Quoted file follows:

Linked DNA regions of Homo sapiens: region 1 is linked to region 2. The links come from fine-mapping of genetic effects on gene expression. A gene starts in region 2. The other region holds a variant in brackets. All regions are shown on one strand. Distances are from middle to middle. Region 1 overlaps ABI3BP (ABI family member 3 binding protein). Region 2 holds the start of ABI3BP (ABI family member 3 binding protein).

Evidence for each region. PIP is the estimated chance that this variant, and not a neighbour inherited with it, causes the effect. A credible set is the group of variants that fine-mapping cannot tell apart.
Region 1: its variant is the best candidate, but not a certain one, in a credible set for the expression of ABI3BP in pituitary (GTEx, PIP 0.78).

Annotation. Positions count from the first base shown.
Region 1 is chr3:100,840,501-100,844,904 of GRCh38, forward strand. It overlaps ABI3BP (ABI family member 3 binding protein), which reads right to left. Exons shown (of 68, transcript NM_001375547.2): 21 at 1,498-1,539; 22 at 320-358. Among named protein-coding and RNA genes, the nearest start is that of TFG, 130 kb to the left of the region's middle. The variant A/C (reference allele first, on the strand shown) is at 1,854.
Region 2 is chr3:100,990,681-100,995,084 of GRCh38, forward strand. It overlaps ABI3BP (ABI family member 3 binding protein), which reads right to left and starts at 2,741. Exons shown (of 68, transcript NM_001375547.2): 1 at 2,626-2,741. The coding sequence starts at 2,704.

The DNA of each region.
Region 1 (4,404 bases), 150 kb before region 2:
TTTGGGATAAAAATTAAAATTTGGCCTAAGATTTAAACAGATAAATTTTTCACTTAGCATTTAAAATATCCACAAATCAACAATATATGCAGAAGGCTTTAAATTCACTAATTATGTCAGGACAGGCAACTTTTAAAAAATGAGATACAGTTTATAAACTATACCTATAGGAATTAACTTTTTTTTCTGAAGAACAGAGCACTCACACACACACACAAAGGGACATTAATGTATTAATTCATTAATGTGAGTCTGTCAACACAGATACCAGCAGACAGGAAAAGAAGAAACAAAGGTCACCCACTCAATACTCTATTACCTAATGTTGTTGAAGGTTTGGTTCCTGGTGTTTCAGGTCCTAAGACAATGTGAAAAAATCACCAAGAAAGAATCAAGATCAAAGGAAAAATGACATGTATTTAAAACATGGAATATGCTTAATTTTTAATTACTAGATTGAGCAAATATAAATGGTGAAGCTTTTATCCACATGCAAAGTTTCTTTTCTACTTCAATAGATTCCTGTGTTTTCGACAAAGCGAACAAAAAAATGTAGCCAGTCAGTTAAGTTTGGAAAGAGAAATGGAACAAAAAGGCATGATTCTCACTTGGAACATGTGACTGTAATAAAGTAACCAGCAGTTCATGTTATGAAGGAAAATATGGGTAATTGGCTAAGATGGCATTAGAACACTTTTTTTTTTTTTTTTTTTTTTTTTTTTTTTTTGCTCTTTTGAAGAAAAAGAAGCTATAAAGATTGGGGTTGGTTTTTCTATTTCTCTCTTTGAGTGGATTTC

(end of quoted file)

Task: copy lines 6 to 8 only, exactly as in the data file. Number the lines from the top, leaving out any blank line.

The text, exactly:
Region 2 is chr3:100,990,681-100,995,084 of GRCh38, forward strand. It overlaps ABI3BP (ABI family member 3 binding protein), which reads right to left and starts at 2,741. Exons shown (of 68, transcript NM_001375547.2): 1 at 2,626-2,741. The coding sequence starts at 2,704.

The DNA of each region.
Region 1 (4,404 bases), 150 kb before region 2: